Funding boost for humanitarian workers on World Humanitarian Day
This was published under the 2010 to 2015 Conservative and Liberal Democrat coalition government
The UK is providing more than £1 million to improve the personal safety of humanitarian workers who put themselves at risk to help others, International Development Minister Desmond Swayne announced today.
The package of support includes funding for humanitarian worker safety in Iraq, extra training for staff operating in dangerous environments around the world and funding to help establish 3 new NGO staff safety hubs in Iraq, Libya and the Central African Republic (CAR).
The announcement comes on World Humanitarian Day, designated by the UN in order to recognise the efforts and sacrifices of humanitarian workers and falling on the anniversary of the 2003 bombing of the UN headquarters in Iraq.
Desmond Swayne said:
World Humanitarian Day is an opportunity to reflect on the work of the brave men and women who put their own lives at risk to help others. The current crises in Syria, Gaza and Iraq are a dreadful reminder of how important the role of these aid workers is.
While danger and risk are an often unavoidable part of an aid worker’s life, our support in the shape of training and personal safety offices in hotspots across the globe will help to minimise the risks.
The extra support announced today is part of the Department for International Development’s NGO safety and security programme. It includes:
- £150,000 for the European Interagency Security Forum (EISF) to help NGOs in hostile environments strengthen further their security arrangements through workshops and research, giving NGOs and their staff the confidence to continue working in such environments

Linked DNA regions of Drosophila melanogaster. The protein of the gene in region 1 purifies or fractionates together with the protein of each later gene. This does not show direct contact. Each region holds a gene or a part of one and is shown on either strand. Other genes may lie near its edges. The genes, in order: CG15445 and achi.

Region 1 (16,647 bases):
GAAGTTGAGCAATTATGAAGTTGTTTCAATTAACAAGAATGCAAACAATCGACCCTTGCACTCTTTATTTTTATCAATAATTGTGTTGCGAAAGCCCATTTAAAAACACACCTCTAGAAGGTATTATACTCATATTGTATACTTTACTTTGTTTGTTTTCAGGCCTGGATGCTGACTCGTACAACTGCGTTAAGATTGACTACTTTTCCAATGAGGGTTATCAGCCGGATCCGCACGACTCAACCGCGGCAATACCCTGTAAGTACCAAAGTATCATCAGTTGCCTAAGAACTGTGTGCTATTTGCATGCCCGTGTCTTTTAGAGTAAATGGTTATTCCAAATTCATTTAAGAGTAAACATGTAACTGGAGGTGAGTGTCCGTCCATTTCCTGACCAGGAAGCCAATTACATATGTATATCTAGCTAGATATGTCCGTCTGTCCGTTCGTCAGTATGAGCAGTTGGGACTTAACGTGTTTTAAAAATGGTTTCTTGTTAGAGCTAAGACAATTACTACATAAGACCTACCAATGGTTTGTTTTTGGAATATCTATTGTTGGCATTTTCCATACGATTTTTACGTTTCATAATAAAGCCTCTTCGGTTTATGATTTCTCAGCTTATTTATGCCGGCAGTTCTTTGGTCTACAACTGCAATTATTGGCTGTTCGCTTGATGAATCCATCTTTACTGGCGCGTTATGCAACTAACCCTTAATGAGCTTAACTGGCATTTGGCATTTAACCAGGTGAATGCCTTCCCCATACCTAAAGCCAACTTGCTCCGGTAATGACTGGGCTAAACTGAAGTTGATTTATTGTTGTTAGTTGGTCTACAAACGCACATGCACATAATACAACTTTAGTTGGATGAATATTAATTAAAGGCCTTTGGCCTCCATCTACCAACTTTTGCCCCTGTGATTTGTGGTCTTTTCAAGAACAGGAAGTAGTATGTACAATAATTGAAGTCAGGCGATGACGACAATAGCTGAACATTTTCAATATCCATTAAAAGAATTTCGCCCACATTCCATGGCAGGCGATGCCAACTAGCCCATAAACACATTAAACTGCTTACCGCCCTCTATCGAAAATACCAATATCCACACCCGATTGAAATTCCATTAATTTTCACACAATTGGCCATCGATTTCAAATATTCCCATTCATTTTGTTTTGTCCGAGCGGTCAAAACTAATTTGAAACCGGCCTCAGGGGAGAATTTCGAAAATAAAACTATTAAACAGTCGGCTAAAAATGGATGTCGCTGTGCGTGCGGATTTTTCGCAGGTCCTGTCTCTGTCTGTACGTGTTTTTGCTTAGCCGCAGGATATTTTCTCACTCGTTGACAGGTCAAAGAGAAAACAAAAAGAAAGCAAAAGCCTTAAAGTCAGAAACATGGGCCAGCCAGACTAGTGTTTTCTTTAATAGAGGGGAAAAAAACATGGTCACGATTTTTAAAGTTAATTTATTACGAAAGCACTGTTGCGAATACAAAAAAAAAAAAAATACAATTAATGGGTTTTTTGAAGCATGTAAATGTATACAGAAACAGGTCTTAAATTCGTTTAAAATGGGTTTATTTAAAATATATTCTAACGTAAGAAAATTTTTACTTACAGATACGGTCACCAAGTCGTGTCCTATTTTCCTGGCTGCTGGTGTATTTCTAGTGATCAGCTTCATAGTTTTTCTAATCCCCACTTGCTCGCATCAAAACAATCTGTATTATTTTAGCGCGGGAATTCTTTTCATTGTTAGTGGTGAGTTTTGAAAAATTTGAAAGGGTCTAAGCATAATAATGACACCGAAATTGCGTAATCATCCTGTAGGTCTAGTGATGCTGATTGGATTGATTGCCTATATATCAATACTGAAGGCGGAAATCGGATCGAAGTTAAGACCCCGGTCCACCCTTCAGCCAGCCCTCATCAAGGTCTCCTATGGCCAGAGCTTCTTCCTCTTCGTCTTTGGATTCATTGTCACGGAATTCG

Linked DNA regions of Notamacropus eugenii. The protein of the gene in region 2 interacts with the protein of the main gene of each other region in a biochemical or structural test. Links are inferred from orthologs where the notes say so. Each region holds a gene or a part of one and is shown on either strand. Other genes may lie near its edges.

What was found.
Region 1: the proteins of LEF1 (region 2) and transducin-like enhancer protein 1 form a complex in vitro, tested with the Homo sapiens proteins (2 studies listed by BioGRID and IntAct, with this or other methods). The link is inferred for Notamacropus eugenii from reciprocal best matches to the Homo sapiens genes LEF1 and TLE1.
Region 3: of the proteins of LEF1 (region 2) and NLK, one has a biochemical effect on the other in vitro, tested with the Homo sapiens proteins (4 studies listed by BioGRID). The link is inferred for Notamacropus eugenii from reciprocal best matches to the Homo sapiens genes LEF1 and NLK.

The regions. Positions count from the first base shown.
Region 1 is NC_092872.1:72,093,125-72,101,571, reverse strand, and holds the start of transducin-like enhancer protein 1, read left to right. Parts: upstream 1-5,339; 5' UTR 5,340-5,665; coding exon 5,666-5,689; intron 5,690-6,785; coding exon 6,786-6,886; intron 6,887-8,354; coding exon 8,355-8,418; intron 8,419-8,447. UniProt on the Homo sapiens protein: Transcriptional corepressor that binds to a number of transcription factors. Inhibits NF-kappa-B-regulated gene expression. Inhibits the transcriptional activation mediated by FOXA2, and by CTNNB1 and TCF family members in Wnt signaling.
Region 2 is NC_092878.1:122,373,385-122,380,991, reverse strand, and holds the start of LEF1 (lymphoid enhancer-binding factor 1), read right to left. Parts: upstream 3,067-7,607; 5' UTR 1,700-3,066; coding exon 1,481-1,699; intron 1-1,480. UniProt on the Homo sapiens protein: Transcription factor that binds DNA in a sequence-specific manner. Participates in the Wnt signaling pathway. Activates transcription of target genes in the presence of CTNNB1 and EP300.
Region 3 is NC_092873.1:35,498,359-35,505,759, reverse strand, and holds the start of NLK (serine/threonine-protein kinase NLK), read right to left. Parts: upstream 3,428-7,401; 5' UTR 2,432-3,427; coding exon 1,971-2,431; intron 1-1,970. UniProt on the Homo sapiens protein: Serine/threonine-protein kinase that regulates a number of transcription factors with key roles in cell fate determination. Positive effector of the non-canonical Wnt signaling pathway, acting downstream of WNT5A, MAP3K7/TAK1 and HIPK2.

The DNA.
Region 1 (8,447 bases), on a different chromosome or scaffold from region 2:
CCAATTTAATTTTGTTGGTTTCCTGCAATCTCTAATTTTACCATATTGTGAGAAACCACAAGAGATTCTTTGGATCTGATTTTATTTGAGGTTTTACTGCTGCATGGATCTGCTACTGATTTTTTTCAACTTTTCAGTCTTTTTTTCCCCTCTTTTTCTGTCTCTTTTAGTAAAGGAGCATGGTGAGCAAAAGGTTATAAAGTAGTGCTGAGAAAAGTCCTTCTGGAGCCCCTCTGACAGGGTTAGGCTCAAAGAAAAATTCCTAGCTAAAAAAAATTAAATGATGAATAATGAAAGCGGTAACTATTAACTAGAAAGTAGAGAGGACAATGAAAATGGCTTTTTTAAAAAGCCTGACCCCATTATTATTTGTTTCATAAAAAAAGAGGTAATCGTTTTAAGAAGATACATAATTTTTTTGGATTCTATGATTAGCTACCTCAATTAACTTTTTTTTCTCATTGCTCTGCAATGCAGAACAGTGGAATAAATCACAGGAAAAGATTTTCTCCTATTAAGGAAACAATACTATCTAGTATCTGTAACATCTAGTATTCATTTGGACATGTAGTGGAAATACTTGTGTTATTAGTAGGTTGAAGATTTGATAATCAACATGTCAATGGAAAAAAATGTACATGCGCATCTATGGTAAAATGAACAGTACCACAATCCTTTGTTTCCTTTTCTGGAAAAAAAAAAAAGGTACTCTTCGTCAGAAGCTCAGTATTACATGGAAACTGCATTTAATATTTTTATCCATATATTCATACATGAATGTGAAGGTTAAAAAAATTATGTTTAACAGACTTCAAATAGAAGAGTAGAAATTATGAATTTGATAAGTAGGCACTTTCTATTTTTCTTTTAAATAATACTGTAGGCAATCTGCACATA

- £594,000 is supporting 5 existing NGO personnel safety offices in Afghanistan, DRC, Kenya, Mali, and Syria and is helping create 3 new offices in Iraq, Libya and CAR. International NGO Safety Organisation’s (INSO) Syria programme provides daily support to over 30 NGOs operating from south Turkey. Safety offices are run by security and humanitarian experts to provide reliable, often lifesaving, information about local risks to help NGOs and their staff stay safe
- £275,000 for interactive online training on personal security and risk assessments for humanitarian workers. Designed to complement face-to-face training, it is aimed at staff working overseas who are unable to attend training courses due to security or travel restrictions
While the number of attacks on humanitarian workers is increasing around the globe, DFID is promoting personal safety and better danger awareness.
Notes to editors
World Humanitarian Day falls on 19 August. It commemorates the 2003 attack on the UN compound in Baghdad, when 22 UN staff were killed, including the Secretary-General’s Special Representative to Iraq, and former Emergency Relief Coordinator and High Commissioner for Refugees, Sergio De Mello.
The International Development Minister Desmond Swayne is attending a wreath laying service at Westminster Abbey on Tuesday 19 August to mark World Humanitarian Day.
Additional funding for humanitarian worker safety in Iraq will be provided to INSO for an emergency response operation which will involve carrying out security assessments and making links between the UN, local authorities and NGOs working on the ground.
As part of DFID’s NGO Security and Risk Management programme:
- £150,000 has been provided to EISF for 2 years (July 2013 – July 2015)
- £594,000 has been provided to INSO for 1 year (February 2014 – February 2015)
- £275,000 will be provided to NGO led partnership RedR for three years from September 2014
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